Like “La La Land,” but with actual singers.
After reviewing the disappointing Nobody’s Fool (2018), I felt like this week’s Wayback Wednesday needed to be something extra special, something fantastic to get the bad taste out of my mouth. Also it’s been raining a lot recently and I’m not that deep. Therefore, this week I’m reviewing the classic musical comedy, Singin’ in the Rain (1952).
Singin’ in the Rain tells the story of silent film actor Don Lockwood, played by Gene Kelly, whose prominent career is in peril with the arrival of “the talkies,” movies where the audience will actually be able to hear sound, as well as the actor’s voices. Wow, can you believe it? As Don’s newest movie, The Dueling Cavilier, faces production woes thanks in large part to his diva co-star Lina Lamont (Jean Hagen), he meets aspiring actress Kathy Selden (Debbie Reynolds) who helps him turn the failing picture into a musical. Kathy even offers to secretly dub her own angelic voice over Lina’s high-pitched tone and harsh New York accent.
Where do I even begin? This movie is PURE JOY. It’s the cinematic equivalent of a smile. That’s often the case with musical movies, especially ones centered around show business, because they bring a certain level of fabulousness and fun to the music, the dance numbers, and of course, the costumes. The costumes in this movie are pretty stunning. In the opening scene where Don and Lina are on the red carpet in the epitome of 1920s Hollywood glamour? Your faves could never. If a couple wore these outfits on a red carpet in 2018 it would be EVERYTHING.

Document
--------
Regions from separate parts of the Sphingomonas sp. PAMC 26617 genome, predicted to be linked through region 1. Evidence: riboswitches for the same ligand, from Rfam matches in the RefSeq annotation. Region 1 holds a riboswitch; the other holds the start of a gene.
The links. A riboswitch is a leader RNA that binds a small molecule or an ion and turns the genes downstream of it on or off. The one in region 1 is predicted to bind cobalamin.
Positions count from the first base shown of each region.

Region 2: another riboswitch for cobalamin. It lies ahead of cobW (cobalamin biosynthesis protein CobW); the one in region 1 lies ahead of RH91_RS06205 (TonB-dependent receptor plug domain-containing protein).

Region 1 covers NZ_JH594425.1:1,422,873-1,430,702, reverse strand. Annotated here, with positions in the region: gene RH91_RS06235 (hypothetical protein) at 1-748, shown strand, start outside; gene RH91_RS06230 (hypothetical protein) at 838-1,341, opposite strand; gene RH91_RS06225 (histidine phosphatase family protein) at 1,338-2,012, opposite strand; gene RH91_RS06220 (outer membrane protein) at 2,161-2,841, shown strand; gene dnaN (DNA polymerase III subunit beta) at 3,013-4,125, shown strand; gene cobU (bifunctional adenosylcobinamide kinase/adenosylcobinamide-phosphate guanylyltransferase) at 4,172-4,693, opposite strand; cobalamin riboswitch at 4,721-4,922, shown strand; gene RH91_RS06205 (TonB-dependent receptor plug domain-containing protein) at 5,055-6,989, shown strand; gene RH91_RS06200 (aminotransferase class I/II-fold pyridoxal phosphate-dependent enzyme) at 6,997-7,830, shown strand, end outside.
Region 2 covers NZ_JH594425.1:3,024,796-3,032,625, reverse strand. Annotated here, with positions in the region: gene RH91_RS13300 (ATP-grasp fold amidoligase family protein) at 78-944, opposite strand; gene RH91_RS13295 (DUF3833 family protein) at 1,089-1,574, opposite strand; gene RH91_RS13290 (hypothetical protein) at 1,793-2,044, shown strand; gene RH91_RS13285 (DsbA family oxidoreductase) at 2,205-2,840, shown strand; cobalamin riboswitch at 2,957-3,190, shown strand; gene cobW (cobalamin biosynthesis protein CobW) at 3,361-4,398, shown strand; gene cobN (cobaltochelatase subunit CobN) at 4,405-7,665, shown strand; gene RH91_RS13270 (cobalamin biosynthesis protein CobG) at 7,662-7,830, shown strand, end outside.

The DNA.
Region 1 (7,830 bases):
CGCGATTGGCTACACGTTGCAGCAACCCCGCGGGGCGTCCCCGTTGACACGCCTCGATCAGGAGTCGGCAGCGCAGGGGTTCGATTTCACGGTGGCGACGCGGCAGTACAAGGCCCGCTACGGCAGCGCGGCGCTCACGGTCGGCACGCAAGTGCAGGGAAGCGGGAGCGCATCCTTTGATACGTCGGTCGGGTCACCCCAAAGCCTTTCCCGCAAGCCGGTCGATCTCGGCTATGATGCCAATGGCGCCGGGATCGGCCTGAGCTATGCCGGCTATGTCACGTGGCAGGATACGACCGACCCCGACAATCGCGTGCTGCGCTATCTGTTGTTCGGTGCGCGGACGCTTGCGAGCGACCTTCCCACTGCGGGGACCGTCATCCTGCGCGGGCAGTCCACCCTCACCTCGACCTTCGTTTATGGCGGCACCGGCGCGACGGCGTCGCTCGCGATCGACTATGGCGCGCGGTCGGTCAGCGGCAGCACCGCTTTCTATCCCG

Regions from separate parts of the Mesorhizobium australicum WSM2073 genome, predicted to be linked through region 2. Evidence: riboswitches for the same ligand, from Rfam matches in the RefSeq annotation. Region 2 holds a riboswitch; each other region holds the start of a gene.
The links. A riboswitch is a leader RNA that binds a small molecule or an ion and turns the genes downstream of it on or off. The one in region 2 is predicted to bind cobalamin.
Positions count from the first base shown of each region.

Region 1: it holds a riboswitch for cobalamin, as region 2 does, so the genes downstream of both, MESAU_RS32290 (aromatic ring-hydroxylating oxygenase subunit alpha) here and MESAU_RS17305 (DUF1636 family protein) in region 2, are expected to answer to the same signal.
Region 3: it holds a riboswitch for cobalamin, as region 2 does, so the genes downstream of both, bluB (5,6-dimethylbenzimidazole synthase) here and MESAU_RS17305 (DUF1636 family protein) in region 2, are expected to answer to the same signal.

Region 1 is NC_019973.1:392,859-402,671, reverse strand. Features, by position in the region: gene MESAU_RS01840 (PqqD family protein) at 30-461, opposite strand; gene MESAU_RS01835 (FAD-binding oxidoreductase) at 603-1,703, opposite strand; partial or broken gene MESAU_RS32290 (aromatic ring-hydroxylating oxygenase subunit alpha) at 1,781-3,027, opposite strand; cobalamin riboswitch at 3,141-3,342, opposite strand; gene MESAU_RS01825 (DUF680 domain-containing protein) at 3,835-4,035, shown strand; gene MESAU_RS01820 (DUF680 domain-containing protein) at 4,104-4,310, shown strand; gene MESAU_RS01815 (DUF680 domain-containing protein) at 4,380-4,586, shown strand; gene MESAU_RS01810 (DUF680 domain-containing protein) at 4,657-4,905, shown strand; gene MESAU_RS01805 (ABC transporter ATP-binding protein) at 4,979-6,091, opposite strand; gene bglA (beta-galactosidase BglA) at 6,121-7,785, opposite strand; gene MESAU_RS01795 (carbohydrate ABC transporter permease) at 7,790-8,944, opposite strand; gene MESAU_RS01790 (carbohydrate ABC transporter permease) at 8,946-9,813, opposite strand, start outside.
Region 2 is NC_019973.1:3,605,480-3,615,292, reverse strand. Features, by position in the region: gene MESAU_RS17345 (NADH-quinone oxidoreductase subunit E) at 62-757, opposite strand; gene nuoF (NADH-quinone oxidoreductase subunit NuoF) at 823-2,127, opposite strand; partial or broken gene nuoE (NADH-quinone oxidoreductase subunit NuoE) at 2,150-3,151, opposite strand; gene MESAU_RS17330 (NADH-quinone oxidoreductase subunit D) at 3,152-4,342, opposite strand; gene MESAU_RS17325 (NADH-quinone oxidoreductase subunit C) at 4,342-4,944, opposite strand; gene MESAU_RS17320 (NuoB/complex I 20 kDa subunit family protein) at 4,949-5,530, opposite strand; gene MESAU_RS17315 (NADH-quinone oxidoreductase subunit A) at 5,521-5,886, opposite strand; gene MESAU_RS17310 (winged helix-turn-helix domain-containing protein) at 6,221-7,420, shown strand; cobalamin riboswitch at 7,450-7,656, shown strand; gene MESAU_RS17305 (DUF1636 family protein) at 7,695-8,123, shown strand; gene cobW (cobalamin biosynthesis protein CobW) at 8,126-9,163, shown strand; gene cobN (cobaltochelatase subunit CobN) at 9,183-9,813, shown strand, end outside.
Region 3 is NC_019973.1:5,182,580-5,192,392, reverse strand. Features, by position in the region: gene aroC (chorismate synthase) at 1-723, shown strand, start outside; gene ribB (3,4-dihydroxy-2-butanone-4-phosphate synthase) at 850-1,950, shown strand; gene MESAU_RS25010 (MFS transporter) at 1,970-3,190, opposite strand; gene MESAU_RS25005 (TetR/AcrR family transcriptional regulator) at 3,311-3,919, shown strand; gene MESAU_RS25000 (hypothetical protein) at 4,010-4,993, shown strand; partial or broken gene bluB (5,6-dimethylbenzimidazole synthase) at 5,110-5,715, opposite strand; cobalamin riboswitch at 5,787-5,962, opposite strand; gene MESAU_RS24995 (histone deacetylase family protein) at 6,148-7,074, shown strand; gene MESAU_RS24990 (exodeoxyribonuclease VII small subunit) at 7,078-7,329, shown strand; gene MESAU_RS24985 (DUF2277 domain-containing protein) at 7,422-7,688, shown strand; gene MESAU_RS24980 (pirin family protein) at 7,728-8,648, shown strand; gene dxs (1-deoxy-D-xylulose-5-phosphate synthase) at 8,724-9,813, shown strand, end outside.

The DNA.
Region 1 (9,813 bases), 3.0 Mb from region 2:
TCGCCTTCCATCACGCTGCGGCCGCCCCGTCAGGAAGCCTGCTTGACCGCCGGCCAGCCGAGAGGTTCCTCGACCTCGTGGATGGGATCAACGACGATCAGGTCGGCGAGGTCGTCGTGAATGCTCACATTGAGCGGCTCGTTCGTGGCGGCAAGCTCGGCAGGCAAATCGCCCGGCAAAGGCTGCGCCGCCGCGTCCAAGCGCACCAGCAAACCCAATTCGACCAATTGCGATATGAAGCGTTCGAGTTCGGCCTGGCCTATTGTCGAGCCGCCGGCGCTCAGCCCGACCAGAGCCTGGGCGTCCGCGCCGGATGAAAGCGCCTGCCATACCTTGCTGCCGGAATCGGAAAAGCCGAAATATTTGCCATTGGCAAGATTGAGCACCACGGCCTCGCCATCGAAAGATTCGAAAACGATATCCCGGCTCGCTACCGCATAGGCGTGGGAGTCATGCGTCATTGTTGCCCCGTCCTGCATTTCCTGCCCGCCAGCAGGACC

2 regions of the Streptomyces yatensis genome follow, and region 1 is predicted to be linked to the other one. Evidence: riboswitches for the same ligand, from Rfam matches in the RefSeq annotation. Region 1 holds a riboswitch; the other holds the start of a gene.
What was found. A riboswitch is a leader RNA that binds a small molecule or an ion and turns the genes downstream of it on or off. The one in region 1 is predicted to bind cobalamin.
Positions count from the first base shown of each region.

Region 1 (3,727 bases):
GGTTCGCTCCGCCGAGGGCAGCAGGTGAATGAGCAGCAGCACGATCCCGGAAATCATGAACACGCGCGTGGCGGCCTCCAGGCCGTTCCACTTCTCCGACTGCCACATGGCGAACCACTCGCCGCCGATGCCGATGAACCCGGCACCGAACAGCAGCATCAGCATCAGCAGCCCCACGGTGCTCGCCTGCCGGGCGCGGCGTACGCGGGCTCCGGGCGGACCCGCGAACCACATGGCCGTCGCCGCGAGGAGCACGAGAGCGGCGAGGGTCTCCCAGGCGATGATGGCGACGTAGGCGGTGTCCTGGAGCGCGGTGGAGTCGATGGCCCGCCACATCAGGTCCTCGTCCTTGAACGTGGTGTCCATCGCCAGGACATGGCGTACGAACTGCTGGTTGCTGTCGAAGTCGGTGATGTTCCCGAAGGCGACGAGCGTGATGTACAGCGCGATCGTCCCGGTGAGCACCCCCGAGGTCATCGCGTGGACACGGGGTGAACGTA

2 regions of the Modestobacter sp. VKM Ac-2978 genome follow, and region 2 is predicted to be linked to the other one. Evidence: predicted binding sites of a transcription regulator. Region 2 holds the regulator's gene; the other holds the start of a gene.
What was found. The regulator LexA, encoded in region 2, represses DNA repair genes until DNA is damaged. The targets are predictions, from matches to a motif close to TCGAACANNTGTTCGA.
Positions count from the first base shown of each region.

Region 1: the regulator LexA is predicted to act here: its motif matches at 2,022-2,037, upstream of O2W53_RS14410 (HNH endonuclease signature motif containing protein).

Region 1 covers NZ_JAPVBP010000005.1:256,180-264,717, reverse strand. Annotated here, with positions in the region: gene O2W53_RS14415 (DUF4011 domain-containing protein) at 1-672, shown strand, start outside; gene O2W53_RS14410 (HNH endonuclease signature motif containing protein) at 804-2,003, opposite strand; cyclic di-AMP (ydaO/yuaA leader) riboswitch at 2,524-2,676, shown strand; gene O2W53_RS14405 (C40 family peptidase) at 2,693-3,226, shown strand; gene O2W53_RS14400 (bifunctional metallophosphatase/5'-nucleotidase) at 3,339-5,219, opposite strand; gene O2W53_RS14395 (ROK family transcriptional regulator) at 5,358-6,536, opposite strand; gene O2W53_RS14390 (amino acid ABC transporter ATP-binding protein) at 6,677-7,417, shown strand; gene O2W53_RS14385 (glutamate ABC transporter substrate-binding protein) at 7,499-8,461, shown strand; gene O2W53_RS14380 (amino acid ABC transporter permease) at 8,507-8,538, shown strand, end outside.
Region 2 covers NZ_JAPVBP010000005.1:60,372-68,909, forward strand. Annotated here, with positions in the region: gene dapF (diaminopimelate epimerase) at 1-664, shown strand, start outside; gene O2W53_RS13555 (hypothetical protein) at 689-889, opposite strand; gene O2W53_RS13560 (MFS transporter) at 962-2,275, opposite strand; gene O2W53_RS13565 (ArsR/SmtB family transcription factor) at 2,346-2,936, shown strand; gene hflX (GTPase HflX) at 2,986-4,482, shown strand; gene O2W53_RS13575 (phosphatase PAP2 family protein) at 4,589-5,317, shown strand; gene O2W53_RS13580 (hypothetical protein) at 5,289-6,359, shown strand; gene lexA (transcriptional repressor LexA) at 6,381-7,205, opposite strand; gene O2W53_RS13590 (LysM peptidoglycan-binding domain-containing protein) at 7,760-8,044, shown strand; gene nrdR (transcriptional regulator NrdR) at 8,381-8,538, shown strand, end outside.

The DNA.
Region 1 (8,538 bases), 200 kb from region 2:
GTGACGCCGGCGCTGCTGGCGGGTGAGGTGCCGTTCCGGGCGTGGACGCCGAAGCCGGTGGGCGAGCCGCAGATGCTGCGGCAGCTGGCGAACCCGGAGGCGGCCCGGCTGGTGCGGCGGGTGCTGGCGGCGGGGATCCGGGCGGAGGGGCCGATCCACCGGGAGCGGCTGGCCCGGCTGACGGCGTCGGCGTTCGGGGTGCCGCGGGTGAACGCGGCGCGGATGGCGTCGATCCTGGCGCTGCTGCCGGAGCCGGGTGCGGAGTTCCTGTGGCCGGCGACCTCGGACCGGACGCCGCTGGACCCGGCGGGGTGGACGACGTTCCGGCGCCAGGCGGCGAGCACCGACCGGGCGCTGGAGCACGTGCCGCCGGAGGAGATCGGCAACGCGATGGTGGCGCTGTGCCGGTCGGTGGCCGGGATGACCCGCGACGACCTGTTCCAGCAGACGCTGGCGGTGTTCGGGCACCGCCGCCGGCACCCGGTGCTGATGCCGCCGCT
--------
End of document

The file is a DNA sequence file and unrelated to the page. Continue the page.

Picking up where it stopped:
By the way, I’m sort of infamous for being off mark when it comes to comparing the looks of two people, but Gene Kelly totally looks like Jon Hamm right? Am I alone in this? Maybe I am but all I’m saying is that when Hollywood finally decides to do a Gene Kelly biopic, Jon Hamm should be their first call. Wait, can he sing and or dance? You know what, if Rami Malek can transform into Freddie Mercury reincarnated, than I’m sure Hamm can figure it out. Speaking of Mr. Kelly, he and his dancing are nothing short of spectacular. I mean duh, it’s Gene freaking Kelly. His was a once in a lifetime talent and the incredible way he moved on the dance floor is part of what has cemented this movie as one of the most famous movie musicals of all time. How about that jaw-dropping Broadway Melody where Don dances through a handful of musical genres against gorgeous backdrops for a solid 15 minutes? It’s a SPECTACLE. A long one, but a spectacle nonetheless. Man, those dance numbers are long!